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Track gauges
By transport mode
Tram · Rapid transit
Miniature · Scale model
By size (list)
Graphic list of track gauges

  Fifteen inch 381 mm (15 in)

  Two foot and
600 mm
597 mm
600 mm
603 mm
610 mm
(1 ft 11 12 in)
(1 ft 11 58 in)
(1 ft 11 34 in)
(2 ft)
  750 mm,
Two foot six inch,
800 mm
750 mm
760 mm
762 mm
800 mm
(2 ft 5 12 in)
(2 ft 5 1516 in)
(2 ft 6 in)
(2 ft 7 12 in)
  Swedish three foot,
900 mm,
Three foot
891 mm
900 mm
914 mm
(2 ft11 332 in)
(2 ft 11 716)
(3 ft)
  Metre 1,000 mm (3 ft 3 38 in)
  Three foot six inch,
Cape, CAP, Kyōki
1,067 mm (3 ft 6 in)
  Four foot six inch 1,372 mm (4 ft 6 in)

  Standard 1,435 mm (4 ft 8 12 in)

Five foot
1,520 mm
1,524 mm
(4 ft 11 2732 in)
(5 ft)
  Irish 1,600 mm 5 ft 3 in)
  Iberian 1,668 mm (5 ft 5 2132 in)
  Indian 1,676 mm (5 ft 6 in)
  Brunel 2,140 mm (7 ft 14 in)
Change of gauge
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Conversion (list) · Bogie exchange · Variable gauge
By location
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World map, rail gauge by region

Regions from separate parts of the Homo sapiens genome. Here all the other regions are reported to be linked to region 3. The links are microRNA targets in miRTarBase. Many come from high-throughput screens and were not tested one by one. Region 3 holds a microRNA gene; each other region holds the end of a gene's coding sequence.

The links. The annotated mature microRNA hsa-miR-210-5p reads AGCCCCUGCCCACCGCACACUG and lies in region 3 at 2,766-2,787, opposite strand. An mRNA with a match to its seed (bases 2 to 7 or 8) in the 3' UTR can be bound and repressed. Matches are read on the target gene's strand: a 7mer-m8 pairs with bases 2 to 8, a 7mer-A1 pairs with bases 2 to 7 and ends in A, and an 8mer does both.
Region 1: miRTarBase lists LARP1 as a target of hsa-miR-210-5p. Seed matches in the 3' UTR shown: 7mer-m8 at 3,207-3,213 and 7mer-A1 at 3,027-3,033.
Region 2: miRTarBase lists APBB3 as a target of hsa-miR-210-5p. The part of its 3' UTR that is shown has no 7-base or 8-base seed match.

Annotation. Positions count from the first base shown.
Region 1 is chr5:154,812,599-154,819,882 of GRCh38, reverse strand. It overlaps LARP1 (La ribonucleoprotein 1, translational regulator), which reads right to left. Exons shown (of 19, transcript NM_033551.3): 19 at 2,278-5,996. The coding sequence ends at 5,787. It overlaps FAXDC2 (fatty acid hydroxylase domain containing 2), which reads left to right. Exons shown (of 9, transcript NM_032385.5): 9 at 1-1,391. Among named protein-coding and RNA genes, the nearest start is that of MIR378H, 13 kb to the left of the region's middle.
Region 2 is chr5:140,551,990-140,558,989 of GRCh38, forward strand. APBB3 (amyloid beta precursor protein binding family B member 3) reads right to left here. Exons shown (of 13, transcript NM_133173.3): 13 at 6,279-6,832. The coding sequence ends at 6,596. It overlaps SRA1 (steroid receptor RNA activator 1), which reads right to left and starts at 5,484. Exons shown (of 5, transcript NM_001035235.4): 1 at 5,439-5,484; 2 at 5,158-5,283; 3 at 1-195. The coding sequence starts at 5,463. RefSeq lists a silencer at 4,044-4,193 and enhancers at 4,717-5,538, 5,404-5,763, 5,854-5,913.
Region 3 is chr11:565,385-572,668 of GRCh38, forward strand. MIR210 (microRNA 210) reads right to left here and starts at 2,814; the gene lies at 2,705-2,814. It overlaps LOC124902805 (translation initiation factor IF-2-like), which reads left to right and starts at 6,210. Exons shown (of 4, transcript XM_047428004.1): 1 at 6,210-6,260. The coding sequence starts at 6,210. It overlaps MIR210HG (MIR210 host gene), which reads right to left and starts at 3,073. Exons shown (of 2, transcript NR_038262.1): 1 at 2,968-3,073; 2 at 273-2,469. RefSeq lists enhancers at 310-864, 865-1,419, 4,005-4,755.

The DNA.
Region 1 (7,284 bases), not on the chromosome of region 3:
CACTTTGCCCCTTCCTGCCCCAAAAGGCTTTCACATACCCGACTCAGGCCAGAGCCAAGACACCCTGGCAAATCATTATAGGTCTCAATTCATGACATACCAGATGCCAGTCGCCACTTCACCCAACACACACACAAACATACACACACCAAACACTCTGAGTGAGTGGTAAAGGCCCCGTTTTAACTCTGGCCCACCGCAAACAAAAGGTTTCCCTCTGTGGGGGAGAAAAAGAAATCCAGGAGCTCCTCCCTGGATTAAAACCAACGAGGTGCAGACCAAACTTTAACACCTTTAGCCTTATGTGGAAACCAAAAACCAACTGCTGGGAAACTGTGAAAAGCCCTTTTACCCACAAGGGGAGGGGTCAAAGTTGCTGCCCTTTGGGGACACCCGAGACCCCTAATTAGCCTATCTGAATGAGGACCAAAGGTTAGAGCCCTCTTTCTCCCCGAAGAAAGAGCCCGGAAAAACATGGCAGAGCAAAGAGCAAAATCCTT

The Breitspurbahn (German pronunciation: [ˈbʁaɪtʃpuːɐ̯baːn], translation: broad-gauge railway) was a planned 3 m (9 ft 10 18 in) broad-gauge railway, proposed by Adolf Hitler during the Third Reich of Germany, supposed to run on 3-metre gauge track with double-deck coaches between major cities of Grossdeutschland, Hitler's expanded Germany.[1]


Proposed route map 1943.

Since reparations due after World War I had to be paid, the Germany railway company Deutsche Reichsbahn lacked money for appropriate expansion and sufficient maintenance of their track network and rolling stock.[2]

After the seizure of power of Hitler and the NSDAP, commercial and civilian traffic had increased due to economic stimulation. Deutsche Reichsbahn was now faced with a serious capacity problem. As a result, in part driven by their military objectives, the government began to prepare plans to modernize the railway network and increase transport capacity. Hitler believed that the standard Stephenson gauge was obsolete and was too narrow for the full development of railways.[1] Also, as Hitler envisioned the future German empire as being essentially a land-based Empire (as represented by the Heartland Theory of Halford Mackinder), the new German railways were imagined as a land-based equivalent of the cruise ships and freighters connecting the maritime British Empire.[1]